(New York, NY) – PEN America mourns the death of Egyptian filmmaker and photographer Shady Habash, who died Friday in Tora Prison, a maximum-security facility in Cairo, after almost 800 days in pre-trial detention. The cause of his death is not yet known. Jailed for directing a music video critical of President Abdel Fattah el-Sisi, he had been in prison since March 2018. PEN America said his death was a devastating blow to artistic freedom, called for answers into the circumstances of his passing, and condemned the Egyptian government’s ongoing criminalization of artists and writers who express dissenting views. 

“We are heartbroken by news of the death of Shady Habash,” said Julie Trebault, director of the Artists at Risk Connection at PEN America. “Artists take risks, but they should not have to pay with their lives. Habash passed away after spending over the last two years of his life in jail without a sentence, merely for directing a music video that expressed views critical of the president. Again and again, through wide ranging efforts to muzzle those who criticize his regime, President el-Sisi has shown a sheer disregard for freedom of expression. With Habash’s death, he has sent a disturbing signal to the rest of the world: Share views that I disagree with, and you might face a de facto death sentence. PEN America emphatically calls for an explanation as to the circumstances of Habash’s death, and for the release of all writers, artists, and political prisoners detained for merely expressing themselves.”

Shady Habash, 24, was detained after he directed a music video for “Balaha,” a song by the exiled Egyptian musician and activist Ramy Essam. Released February 26, 2018, the song criticized the state of the Egyptian economy and government corruption, while also referring to el-Sisi as a “date.” Habash was arrested days later, on March 1–although his work on the video had nothing to do with the content of the song–but never underwent trial. The maximum limit for pre-trial detention in Egypt is two years, but as of his death, he had been imprisoned well in excess of this limit while awaiting wide ranging “potential charges” that included being a member of a terrorist group, spreading false news, abuse of social-media networks, blasphemy, contempt of religion, and insulting the military.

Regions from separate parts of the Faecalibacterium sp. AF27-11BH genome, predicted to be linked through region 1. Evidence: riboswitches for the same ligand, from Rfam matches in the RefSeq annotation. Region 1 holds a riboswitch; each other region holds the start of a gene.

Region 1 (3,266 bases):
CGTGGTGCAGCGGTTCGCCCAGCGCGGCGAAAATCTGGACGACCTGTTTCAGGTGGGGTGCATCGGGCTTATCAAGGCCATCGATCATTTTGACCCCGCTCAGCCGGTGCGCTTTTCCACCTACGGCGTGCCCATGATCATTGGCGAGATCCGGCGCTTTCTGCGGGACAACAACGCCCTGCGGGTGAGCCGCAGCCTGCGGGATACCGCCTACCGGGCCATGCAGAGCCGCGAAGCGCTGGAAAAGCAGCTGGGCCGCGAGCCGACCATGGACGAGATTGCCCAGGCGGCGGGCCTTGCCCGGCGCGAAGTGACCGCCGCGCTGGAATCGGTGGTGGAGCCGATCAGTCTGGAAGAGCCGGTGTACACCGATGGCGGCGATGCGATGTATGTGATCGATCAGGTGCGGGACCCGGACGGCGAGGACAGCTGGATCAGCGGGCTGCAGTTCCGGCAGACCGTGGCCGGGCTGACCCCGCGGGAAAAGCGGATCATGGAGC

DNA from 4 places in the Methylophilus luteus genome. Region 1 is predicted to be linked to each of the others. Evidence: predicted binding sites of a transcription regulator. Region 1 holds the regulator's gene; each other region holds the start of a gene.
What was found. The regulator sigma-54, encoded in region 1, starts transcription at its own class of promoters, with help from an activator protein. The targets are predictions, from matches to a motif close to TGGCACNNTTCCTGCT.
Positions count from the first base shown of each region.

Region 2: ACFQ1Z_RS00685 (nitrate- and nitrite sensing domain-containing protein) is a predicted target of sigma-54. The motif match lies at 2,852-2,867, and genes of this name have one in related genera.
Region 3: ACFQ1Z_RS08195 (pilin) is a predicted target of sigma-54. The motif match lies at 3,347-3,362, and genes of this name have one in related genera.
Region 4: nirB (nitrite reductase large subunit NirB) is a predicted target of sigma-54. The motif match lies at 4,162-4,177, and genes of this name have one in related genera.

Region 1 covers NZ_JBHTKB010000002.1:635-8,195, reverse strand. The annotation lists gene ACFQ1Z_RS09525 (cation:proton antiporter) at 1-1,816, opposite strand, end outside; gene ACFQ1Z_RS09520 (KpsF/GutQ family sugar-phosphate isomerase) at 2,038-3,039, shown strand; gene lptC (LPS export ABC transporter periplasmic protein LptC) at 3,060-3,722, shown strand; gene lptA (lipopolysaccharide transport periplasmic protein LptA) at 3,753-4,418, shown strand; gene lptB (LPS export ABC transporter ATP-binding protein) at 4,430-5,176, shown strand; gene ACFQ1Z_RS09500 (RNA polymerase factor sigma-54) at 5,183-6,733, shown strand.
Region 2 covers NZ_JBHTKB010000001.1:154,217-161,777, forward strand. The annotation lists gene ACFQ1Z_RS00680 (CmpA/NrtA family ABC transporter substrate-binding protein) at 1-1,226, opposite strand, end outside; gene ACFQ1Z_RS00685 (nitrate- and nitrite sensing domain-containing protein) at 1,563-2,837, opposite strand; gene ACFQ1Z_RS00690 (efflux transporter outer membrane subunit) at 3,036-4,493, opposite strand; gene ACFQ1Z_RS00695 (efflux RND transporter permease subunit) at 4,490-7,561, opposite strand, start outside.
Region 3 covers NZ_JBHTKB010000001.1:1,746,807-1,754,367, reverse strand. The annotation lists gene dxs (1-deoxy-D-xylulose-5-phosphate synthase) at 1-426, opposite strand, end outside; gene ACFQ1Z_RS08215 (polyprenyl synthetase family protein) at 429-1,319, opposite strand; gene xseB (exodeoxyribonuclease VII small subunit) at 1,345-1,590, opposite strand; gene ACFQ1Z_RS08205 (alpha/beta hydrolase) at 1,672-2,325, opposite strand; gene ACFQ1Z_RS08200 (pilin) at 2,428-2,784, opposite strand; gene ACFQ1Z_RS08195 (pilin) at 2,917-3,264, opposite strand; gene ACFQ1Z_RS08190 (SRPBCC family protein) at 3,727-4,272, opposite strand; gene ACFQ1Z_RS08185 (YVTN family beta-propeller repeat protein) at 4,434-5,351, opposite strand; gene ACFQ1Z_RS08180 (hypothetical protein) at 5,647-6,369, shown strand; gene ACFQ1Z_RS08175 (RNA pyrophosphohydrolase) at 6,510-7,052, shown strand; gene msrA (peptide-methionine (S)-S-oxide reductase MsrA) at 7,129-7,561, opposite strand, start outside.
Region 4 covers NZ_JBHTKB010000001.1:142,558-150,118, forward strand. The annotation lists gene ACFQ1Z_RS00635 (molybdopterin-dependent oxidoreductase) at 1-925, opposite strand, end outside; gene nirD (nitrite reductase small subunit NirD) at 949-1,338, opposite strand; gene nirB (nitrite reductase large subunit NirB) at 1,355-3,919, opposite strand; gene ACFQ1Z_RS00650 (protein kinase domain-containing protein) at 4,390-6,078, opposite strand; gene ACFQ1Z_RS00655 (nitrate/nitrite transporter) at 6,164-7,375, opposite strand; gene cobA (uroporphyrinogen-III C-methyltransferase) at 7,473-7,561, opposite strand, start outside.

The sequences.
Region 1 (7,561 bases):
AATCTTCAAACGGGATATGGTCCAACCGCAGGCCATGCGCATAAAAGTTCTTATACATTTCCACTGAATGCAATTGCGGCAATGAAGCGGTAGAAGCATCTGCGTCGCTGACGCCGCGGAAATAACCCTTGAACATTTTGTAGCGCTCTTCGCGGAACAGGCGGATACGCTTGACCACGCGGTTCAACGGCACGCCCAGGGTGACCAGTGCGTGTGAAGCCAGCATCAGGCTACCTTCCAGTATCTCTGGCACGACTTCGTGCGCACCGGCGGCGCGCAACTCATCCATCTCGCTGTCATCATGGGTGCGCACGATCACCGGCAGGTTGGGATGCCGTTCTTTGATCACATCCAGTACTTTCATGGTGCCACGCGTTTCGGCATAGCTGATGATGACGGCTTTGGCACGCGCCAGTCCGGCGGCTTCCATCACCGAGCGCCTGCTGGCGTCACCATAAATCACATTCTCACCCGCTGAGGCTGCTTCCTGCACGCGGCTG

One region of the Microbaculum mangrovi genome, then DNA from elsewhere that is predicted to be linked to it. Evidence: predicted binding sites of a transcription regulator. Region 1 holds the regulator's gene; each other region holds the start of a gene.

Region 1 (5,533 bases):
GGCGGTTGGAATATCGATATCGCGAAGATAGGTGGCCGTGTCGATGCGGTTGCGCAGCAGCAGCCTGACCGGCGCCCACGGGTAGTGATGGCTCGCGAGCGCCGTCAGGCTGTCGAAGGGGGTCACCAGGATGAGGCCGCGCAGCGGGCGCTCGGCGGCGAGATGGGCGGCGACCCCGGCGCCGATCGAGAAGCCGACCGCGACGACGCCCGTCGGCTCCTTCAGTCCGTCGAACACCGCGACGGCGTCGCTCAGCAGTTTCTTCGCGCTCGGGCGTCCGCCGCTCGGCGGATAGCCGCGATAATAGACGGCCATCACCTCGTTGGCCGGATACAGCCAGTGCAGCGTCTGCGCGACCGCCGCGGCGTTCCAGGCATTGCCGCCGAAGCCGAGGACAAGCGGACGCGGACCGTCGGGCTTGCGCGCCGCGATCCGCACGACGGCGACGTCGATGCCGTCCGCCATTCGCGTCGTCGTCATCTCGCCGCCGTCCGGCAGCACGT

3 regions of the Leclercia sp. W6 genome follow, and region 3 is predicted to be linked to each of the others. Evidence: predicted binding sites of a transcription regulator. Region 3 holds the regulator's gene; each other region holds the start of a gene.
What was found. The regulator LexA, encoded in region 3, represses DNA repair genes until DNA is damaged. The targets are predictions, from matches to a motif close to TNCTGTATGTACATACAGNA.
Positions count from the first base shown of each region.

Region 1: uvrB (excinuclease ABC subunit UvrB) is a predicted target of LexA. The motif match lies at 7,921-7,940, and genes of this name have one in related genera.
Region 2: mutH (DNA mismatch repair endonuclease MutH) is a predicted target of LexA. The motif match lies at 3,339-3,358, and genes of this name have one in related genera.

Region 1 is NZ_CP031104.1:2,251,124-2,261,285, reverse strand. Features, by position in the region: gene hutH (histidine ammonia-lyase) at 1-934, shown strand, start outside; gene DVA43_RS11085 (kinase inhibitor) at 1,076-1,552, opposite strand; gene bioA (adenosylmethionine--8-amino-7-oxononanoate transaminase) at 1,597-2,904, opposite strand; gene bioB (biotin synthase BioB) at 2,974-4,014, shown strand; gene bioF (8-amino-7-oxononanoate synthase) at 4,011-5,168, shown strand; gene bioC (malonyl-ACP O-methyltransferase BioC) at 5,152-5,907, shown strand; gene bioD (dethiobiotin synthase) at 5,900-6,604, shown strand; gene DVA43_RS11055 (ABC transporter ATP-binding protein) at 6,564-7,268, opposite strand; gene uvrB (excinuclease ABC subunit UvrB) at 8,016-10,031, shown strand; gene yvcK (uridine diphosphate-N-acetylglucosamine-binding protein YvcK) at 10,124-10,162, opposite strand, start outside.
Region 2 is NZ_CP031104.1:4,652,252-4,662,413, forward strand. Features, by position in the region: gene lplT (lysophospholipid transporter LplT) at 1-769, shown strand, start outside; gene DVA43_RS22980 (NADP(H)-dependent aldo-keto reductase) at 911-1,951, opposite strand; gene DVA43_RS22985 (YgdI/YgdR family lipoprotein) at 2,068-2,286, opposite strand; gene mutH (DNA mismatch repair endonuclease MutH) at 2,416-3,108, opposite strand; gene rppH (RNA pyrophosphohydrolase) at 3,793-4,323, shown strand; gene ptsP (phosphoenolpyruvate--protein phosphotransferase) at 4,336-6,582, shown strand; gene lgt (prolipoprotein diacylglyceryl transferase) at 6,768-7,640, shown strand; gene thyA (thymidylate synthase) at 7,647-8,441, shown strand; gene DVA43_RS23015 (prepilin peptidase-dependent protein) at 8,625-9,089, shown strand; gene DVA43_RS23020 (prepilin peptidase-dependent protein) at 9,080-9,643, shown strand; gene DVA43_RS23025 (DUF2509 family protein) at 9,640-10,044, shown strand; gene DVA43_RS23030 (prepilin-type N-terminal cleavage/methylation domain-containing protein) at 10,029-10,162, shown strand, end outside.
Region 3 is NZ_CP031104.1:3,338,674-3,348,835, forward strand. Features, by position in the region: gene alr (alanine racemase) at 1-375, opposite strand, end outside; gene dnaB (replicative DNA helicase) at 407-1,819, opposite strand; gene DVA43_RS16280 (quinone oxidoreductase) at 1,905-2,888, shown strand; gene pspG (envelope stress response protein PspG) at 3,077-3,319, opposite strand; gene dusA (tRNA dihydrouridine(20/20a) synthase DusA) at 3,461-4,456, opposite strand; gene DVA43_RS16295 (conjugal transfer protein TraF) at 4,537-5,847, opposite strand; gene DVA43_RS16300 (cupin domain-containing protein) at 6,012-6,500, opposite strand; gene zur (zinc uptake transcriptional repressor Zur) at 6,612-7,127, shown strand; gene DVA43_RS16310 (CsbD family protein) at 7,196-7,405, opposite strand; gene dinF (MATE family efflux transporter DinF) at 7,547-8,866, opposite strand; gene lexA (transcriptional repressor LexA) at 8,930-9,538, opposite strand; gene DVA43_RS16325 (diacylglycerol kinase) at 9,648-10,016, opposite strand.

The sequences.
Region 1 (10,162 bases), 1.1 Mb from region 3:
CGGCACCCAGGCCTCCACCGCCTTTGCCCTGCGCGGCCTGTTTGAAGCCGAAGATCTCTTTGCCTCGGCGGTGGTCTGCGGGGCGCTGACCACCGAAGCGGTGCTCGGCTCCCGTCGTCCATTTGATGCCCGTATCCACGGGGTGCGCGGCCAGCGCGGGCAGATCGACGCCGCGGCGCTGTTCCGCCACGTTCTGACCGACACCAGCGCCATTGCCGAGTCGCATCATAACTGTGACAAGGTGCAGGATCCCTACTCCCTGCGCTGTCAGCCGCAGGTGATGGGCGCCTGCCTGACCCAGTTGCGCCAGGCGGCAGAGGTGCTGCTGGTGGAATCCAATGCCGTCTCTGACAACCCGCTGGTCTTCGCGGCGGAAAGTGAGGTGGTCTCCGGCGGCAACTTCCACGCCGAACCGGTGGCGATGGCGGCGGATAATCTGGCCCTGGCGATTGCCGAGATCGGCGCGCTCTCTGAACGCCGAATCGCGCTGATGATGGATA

Habash’s arrest is not an isolated case. When the video for “Balaha” when viral on social media, Habash’s colleagues Galal El-Behairy, who wrote the lyrics to the song, and Mustafa Gamal, who set up Mr. Essam’s Facebook page, were also arrested and put in detention. El-Behairy was later sentenced to three years’ imprisonment for insulting the military and spreading false news. Both he and Gamal remain in detention. Their arrest is part of an increasingly drastic pattern of attacks on freedom of expression in Egypt. Numerous artists and writers remain behind bars, even as Egyptian officials face mounting pressure from around the world to release prisoners from overcrowded jails to mitigate the spread of COVID-19.

PEN America leads the Artists at Risk Connection (ARC), a program dedicated to assisting imperiled artists and fortifying the field of organizations that support them. If you or someone you know is an artist at risk, contact ARC here.